Hot topic: trigger points - myth or magic?

In the first of an occasional series tackling a controversial issue we look at trigger points.


Magic: Simeon Niel Asher

Simeon Niel Asher is an osteopath and leading expert on trigger points who uses the therapy in his work.
Therapeutic touch has emerged in all cultures in all ages. 
Massaging painful muscular spots occurred in ancient Egypt, India, Japan, Korea, Rome, Greece and Mesopotamia. In the west, Gowers (describing it as ‘fibrositis’) and later Kellegren, Gunn, Travell and Simons rationalised these hyperirritable spots as ‘trigger points’. Dunbar suggests that touch triggers neurobiological mechanisms via slow unmyelinated CT afferent fibres and a neuroendocrine cascade (oxytocin and endorphins). 
According to Gerwin up to 95 per cent of mechanical musculoskeletal pain may be trigger point related. 
Mense has produced an elegant body of work elucidating the mechanism of peripheral muscle pain resulting in peripheral sensitisation, and central sensitisation from his research in animal models, summarised in his text Muscle Pain. 
Studies over the past decade have imaged trigger points, shown that their activation results in central nervous system activation through fMRI scanning, demonstrated electrophysiological activity at the trigger point, and have shown biochemical changes in the trigger point zone.
Further studies have shown that manipulation of the trigger point modulates muscle function and induces local and referred pain.  
Quinter and Cohen do not deny the existence of trigger points but question the pathophysiological basis and suggest a neuritis model. 
This model, while interesting, does not fit the clinical experience. 
For over 20 years the Quinter and Cohen argument has been simmering away, where it has been proposed and rebuffed. While we may not have the complete mechanisms (new theories abound) for trigger points, their efficacy, relevance and increasing evidence base is compelling.

Myth: Adam Meakins

Adam Meakins is a leading sports physio at Spire Bushey Hospital, Hertfordshire.  He is unconvinced on trigger points
Trigger points are believed to be localised areas of adverse muscular contraction that can be palpated as abnormal knots or taut bands. These are thought to be created by a biochemical crisis at the motor end plate due to direct or indirect trauma to muscle fibres from sustained postures or repeated muscular stresses or strains. 
However, despite common belief, there is no robust evidence to support this theory and questions have been raised as to its validity. 
Research consistently shows poor reliability in the ability of therapists to locate adverse muscle knots or taut bands with even the world’s leading experts, including David Simons, being unable to locate them. If trigger points really are muscle knots or taut bands, why can’t we locate them?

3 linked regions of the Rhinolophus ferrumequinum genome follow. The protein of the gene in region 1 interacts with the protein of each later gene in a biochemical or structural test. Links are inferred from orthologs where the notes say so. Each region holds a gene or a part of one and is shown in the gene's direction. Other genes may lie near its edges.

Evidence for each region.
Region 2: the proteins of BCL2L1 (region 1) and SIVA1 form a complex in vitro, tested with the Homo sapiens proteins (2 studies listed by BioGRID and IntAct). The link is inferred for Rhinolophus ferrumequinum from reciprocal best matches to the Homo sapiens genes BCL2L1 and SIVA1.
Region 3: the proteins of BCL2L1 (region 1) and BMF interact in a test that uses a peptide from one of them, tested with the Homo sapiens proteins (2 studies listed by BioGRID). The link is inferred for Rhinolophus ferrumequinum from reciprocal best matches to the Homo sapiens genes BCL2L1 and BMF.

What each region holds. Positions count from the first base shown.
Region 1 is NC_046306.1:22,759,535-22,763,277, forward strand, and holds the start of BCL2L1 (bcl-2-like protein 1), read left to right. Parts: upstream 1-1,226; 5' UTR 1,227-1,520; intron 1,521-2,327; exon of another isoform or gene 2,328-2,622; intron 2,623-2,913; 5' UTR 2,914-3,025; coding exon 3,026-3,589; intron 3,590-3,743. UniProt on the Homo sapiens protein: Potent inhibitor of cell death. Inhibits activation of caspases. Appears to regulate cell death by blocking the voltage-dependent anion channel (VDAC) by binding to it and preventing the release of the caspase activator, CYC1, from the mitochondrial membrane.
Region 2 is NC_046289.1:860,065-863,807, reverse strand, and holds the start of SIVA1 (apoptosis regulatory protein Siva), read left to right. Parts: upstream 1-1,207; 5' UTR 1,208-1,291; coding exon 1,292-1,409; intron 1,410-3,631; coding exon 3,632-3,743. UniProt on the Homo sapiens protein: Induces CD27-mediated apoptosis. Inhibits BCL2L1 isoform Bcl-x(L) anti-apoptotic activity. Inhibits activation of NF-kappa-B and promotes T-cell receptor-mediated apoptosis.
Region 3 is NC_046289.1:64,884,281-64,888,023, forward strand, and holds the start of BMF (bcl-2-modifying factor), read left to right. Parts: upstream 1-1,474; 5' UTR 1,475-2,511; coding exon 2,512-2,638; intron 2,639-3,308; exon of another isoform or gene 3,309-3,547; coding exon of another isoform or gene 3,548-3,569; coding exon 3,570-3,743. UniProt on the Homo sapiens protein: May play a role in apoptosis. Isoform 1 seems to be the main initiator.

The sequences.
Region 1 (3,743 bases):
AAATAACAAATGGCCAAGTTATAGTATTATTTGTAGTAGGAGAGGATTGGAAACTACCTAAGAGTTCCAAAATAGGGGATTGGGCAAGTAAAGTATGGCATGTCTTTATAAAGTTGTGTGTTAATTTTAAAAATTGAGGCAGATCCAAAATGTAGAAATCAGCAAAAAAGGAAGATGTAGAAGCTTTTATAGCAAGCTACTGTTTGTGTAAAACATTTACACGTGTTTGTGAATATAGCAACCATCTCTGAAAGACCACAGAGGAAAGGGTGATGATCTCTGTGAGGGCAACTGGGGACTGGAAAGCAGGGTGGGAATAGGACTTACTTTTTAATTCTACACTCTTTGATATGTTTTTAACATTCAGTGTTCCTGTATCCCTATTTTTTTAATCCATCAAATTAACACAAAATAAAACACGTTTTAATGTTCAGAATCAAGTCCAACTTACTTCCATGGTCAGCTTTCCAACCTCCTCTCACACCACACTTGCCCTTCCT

Studies have also attempted to prove the existence of trigger points as adverse muscle knots with imaging and biochemical analysis. These all have poor methodology with high risk of bias. The results were never repeated independently.
Trigger points are often treated with soft tissue therapy involving deep sustained pressure or invasive techniques such as dry needling in a belief that it disrupts this motor end plate crisis. However, despite claims of effectiveness, the mechanisms of effect for these treatments are unknown and can be attributed to other neurological and psychological pain-relieving mechanisms such as diffuse noxious inhibitory controls or placebo effects.
I believe that what therapists perceive as adverse muscle knots or taut bands are in fact a palpation illusion of normal anatomy and structure, which unfortunately is driven by an institutional dogma and peer pressure to find them.
I argue that trigger points are sore spots of an unknown origin for most, or potentially due to subcutaneous peripheral neural inflammation or ischemia, and do not require needles or thumbs painfully pressed into them to elevate them.

Selected comments from iCSP

Severe headache

'I am considering needling trigger points and pain gates (LI4 with LR3) to start with for a patient with severe headache following left temporal lobectomy 17 months ago. Any recommendations/advice/articles to support/treat this case will be very beneficial.'
Glass wands

'Glass wands are like a solid glass tube with rounded ends. They are a very handy tool to use on trigger points in the pelvic floor muscles. They save your fingers. Intensive trigger point treatment can hurt your fingers.'
Prostatic pain 

'It is always worth assessing men with chronic prostatic pain syndrome thoroughly, both from an external MSK view point (lumbar spin/sacrum, trigger points  – check down the legs as well) and from an internal pelvic floor viewpoint.'

'We have very successfully used acupuncture around head and face for trigeminal neuralgia, also releasing suboccipital and cervical trigger points. Very unpleasant condition.'

'I use acupuncture to de-activate trigger points with good success in children. My personal cut off age limit is 14 as children of this age can understand and consent to the procedure.'

Hot topic: references and suggestions


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